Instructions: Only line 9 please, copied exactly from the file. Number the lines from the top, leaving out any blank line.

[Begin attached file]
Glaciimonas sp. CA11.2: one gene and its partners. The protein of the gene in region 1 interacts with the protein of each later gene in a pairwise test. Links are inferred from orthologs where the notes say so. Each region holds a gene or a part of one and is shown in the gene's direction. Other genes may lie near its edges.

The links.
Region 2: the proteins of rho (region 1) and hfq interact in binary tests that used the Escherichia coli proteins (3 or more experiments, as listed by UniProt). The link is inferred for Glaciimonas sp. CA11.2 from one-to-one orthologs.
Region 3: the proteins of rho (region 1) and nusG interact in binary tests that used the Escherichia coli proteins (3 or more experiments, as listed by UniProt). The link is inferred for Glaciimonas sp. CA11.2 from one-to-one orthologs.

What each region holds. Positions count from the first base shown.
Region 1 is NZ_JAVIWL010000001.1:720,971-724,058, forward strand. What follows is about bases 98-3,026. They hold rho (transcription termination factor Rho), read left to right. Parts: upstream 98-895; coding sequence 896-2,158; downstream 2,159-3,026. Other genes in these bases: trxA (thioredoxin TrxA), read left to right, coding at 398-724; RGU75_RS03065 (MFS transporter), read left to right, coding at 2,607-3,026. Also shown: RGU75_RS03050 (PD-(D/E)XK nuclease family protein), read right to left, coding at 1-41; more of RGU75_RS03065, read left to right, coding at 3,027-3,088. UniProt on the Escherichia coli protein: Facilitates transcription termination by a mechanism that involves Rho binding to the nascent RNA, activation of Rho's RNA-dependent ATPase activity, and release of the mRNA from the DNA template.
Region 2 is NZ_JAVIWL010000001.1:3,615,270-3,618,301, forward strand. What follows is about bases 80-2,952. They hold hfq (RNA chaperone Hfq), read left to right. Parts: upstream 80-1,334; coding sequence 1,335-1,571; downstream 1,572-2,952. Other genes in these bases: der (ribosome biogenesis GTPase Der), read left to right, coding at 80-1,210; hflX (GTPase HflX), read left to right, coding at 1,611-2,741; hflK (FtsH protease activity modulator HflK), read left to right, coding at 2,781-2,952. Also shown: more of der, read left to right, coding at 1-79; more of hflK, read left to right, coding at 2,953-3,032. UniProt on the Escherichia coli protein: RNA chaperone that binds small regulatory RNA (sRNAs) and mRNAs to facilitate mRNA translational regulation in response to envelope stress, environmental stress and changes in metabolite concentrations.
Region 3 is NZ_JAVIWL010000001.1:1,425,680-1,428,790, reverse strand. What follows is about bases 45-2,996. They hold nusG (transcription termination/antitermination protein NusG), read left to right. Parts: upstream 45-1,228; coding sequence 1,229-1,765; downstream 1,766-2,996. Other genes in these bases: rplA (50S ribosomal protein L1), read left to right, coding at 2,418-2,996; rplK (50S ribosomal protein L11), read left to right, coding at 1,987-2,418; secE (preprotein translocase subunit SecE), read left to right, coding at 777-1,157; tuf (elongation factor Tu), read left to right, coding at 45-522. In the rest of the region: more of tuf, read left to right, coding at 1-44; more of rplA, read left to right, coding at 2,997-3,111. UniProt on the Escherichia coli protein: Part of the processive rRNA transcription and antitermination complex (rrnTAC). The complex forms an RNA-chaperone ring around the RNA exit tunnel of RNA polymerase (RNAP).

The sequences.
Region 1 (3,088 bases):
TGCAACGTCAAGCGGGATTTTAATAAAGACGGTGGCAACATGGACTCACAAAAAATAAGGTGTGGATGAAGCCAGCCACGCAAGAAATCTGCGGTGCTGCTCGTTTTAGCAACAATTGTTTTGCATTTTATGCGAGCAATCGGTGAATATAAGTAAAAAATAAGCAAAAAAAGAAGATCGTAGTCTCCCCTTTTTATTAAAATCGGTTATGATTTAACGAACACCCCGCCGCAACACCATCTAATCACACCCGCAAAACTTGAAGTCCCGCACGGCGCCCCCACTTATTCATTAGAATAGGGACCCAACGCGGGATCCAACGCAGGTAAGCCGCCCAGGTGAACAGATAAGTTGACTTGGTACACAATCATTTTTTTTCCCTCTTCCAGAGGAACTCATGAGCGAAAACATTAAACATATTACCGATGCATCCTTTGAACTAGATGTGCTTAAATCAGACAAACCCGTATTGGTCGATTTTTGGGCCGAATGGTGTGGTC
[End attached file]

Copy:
The sequences.